Digital Prohibition: Piracy and Authorship in New Media Art

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The act of creation requires us to remix existing cultural content and yet recent sweeping changes to copyright laws have criminalized the creative act as a violation of corporate rights in a …

The act of creation requires us to remix existing cultural content and yet recent sweeping changes to copyright laws have criminalized the creative act as a violation of corporate rights in a commodified world. Copyright was originally designed to protect publishers, not authors, and has now gained a stranglehold on our ability to transport, read, write, teach and publish digital materials. Contrasting Western models with issues of piracy as practiced in Asia, Digital Prohibition is the first book to discuss the politics of creative work and emergent models of authorship in a digital age.

It explores the creation of new media forms by artists and groups who use technology to challenge established models and practices. It starts from the premise that creativity is no longer a useful concept in an age of data glut and perfect copies; instead we must now think of creative practice as a kind of creative critique and atactical aesthetics that repurpose existing materials in order to explore the nature of media and how they affect us. It does this through three different aesthetic approaches: interruption (stoppage and repetition), disturbance (critique and event), and capture/leak age (performance and documentation). The book is wide-ranging in its definition of authorship, exploring methods as diverse as sampling, mashups, hacktivism, social media, tactical media, productive mistranslation and digital anthropophagy.

Imprint Continuum
Pub. date: 19 April 2012
ISBN: 9781441131904

More in: Education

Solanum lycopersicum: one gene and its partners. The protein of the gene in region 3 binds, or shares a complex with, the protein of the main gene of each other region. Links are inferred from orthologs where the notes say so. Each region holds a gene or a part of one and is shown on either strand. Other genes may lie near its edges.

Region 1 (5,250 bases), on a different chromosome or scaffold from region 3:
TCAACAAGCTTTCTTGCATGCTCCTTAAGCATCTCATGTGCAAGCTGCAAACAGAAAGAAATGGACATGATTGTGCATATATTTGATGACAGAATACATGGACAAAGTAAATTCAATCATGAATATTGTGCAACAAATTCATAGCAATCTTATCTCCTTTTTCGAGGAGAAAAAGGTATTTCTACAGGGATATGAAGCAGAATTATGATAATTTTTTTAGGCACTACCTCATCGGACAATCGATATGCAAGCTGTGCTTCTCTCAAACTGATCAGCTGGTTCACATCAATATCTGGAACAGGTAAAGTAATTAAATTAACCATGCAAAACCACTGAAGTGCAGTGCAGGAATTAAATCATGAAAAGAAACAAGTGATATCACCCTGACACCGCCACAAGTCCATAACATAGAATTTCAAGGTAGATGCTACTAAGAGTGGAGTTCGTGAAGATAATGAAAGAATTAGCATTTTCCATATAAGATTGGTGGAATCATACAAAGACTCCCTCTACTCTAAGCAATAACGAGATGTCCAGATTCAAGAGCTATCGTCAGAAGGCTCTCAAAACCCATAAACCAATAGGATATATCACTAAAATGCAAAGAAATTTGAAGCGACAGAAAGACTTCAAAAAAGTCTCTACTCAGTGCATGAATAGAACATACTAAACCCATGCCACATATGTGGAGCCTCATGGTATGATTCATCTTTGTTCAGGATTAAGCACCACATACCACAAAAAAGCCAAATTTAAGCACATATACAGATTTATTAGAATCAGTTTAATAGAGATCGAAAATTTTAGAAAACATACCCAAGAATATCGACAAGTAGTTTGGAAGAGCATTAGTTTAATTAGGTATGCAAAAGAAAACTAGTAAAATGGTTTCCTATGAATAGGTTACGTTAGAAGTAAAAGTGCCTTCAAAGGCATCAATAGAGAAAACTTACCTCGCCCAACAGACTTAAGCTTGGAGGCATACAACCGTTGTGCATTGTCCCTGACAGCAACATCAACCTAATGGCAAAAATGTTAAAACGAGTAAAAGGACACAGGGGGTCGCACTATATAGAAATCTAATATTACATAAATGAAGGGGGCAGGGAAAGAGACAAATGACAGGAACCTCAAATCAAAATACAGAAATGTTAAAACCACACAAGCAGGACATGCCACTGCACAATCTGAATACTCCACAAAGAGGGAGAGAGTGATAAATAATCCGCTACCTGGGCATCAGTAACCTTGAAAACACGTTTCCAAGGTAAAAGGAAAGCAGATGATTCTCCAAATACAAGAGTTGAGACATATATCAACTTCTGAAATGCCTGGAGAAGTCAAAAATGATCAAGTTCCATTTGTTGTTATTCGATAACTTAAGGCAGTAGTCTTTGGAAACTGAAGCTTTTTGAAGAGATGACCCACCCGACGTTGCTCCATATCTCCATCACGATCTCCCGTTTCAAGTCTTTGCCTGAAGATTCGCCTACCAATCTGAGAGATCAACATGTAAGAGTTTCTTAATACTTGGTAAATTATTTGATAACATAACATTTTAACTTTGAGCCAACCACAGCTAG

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  • 1. Digital  ProhibiFon:  Piracy  and  Authorship  in  New  Media  Art Carolyn  GuerFn University  of  Texas  at  Arlington  &  Transart  InsFtute,  Berlin ABSTRACT THE  TERRAIN    OF  THE  REMIX In the first book to discuss the global politics of creativity in a digital age, Carolyn Guertin takes a uniquely Canadian perspective to explore emergent models of authorship. Her wide-ranging study roams from highbrow conceptual art to vernacular video in a quest to understand the process of the creation of new media forms by international artists who use technology to challenge established modes. These new practices mark the death of creativity and the rebirth of a new self-reflexive creative practice. Redefining authorship within remix culture, the book identifies the potential in the social nature of electronic works to foster a genealogy of new creative practices – from sampling to mashups to digital anthropophagy – on a global scale. After first exploring creative practices by Western artists, the final third of the book explores creative practices in the East that have been unfettered by copyright restrictions. Wildly influenced by boatloads of Western cultural artifacts, the new forms might be born of Western garbage, but are transformed into something entirely new via productive mistranslation and digital anthropophagy. The dominant mode of creative practice in the 21st century is the remix, the act of resituating one or more existing works in a new context. Remixing is a conversation, a critique and a protest all wrapped up in a single package. The remix seeks to explore the social nature of creation through the (sometimes hostile) act of appropriation and re-integration. This book explores a variety of different kinds of remix techniques, including: Sampling Mashups Remakes, adaptations and intertexts Capture, streamed or visualized data Surveillance Art Hacks Data mining Temporal manipulation Creative cannibalism Digital anthropophagy Productive Mistranslation It then establishes a tri-part criteria for understanding how and why those aesthetics or remix techniques work. Eva  and  Franco  MaOes,  Ca# CONTENTS Introduction: Ambivalence and Authorship The Third Space of Authorship The New Prohibition Following the death of creativity, Digital Prohibition maps the rise of three new aesthetic practices in new media in an age of perfect copies. The first is interruption (which includes a process of stoppage and repetition), and marks a shift from the old creative model’s focus on content to a processoriented work of art. It is a work that opens an image or text to create a space for critical engagement. The second, disturbance, which brings together an action with an event, is a new kind of aesthetic activism – artivism or tactical media – for the socially networked age. Looking at the psychic and social consequences of technology and aesthetics, this section explores the importance of performance in an age of consumer culture for the creation of tactical media as an agent of new political practices and events. The third practice is that of capture/leakage, which is a meeting of performance with documentation. In an age of information overload, everything is potentially subject to capture and to surveillance. At the same time, once the data exist they are always already potentially leaky; the more tightly information is controlled, paradoxically, the more likely it is to be released out into the data environment. In the spirit of protocol and data, documentation is coming to the fore as a new art form in its own right. Part One: The Aesthetics of Appropriation Interruption (stoppage + repetition) Disturbance (action + event) Capture/Leakage (performance + documentation) Dynamic Data and Augmented Bodies Part Two: Authorship From Karaoke Culture to Vernacular Video ‘Aberrant Decoding’ and Atactical Aesthetics Google Empire: Smart Art, Intelligent Agents Real Time Part Three: Creative Cannibalism and Digital Anthropophagy Digital Anthropophagy Translation: Performing the In Between ‘Productive Mistranslations’ (China and Pakistan) Conclusion RESEARCH POSTER PRESENTATION DESIGN © 2012 www.PosterPresentations.com Soda_Jerk with Sam Smith EMERGENT  ART  AND  ARTISTS   A selection of the artists and works discussed in the book include: Addictive TV, Beam Up the Bass Christen Bach, Bear Untitled: D.O. Edit Michael Banowitz & Noah Sadona, This Aborted Earth: The Quest Begins Perry Bard, Man With a Movie Camera: The Global Remake Alan Bigelow, Brainstrips Josh Bricker, Post-Newtonianism Jim Campbell, The Library Cao Fei (China Tracy), iMirror Katarina Cisek, Highrise, The Thousandth Tower, & Out My Window Jordan Crandell, Heatseeking Danger Mouse, Grey Album Brendan Dawes, Don’t Look Now Rod Dickinson & Steve Rushton, Who, What Where, When, Why and How Atom Egoyan, 8 ½ Screens Hasan Elahi, Tracking Transience: The Orwell Project Omar Fast, CNN Concatenated Feng Mengbo, Long March: Restart & Q4U Stephen Fry, MyFry Steve Gibson, Grand Theft Bicycle Khaled Hafez, The Video Diaries JODI.org Carmin Karasic, FloodNet Adeena Karasick, All the Lingual Ladies Scott Kildall, Paradise Ahead Raphael Lozano-Hammer, Surface Tension Manu Luksch, Faceless Kevin MacDonald, Life in a Day Dayna McLeod, That’s right, Diana Barry. You needed me. Lev Manovich, Soft Cinema Christian Marclay, The Clock Eva and Franco Mattes, Catt, & Synthetic Performances Mauj Collective Mez Miao Xiaochun, Last Judgment in Cyberspace Movie Bar Code Huma Mulji and Shilpa Gupta, The Aar-Paar Projects Ni Haifeng, Of the Departure and the Arrival Philippe Parreno and Pierre Huyghe, No Ghost Just a Shell Pirates of the Amazon Pratchaya Phinthong, Alone Together Vanessa Ramos-Velasquez, Digital Anthropophagy: A Manifesto Rashid Rana, In The Middle of Nowhere Raqs Media Collective Evan Roth, FAT (Free Art and Technology) Lab Lindsay Scroggins, Wonderland Mafia Soda_Jerk with Sam Smith, Pixel Pirate 2 Cornelia Sollfrank, Female Extension Bill Spinhoven, It’s About Time/The Time Stretcher Florian Thalhofer, Planet Galata Thomson and Craighead, Time Machine in Alphabetical Order Ubermorgan.com, Amazon Noir Camille Utterback, Liquid Time Wang Jianwei, Connection Dan Warren, Son of Strelka, Son of God Noah Wardrip-Fruin et al, The Impermanence Agent CONCLUSIONS:   PRODUCTIVE  MISTRANSLATION More and more, by stepping outside of the venues of commercial culture and mass media, artists and activists around the globe are seizing the materials at hand and repurposing their tools to their own ends. The art that they make or the movements that they start are designed to foster dialog. Mass media culture belongs to no one and is all too easily coopted by powerful forces to be deemed trustworthy any more. The future of culture depends on people translating the materials in their midst into materials that enable them to tell their own stories and to share embodied perspectives. Science fiction author Neil Gaiman says, “We have the right, and the obligation, to tell old stories in our own ways, because they are our stories” (quoted in Jenkins, 2009, 109). Digital media, social media, and the powerful digital tools we have at our fingertips enable us to do just that. Digital prohibition is upon us and, just like those crazy speakeasy times in the early days of the twentieth century, people’s creative expression will not be denied and, for a time at least, we have some of the most powerful distribution tools ever invented at hand and free to use. Activism does not happen in digital spaces, but digital technol- ogies and social media enable people to gather and express themselves, and to share their art. Dutch artist and critic Florian Cramer says in his article “The Fiction of the Creative Industries” (2011), For young people, TV has been killed by YouTube, the music industry by mp3, DVD profits by bittorrent, newspapers by the web. But even more significant than these shifts of consumer technology was the digital revolution of production. Most musicians no longer need a record label, but can master their music on a laptop. Thanks to the last generation of inexpensive digital cameras, cinematic films can now be shot and edited at home by freelancers. Writers no longer need publishers, but often are better off self-publishing via print-on-demand and e-books. In all these areas, “creatives” become allrounders. Division of labor is decreasing, not increasing, with many industries, big agencies and highly staffed bureaus becoming dinosaurs of the past. In those dusty bureaus a whole new mode of creative expression has quickened into life and will not be silenced. Creativity does not care what medium it is expressed in, but the availability of digital tools is fostering a creative renaissance – despite draconian copyright laws – that will not stop. FURTHER  INFORMATION Continuum International Publishers, London and New York Hardcover, Paperback and Kindle Editions 978-1-4411-3190-4 pb April 2012 CONTACT: Carolyn Guertin, PhD Email: carolyn.guertin@gmail.com Website: https://mavspace.uta.edu/guertin/portfolio/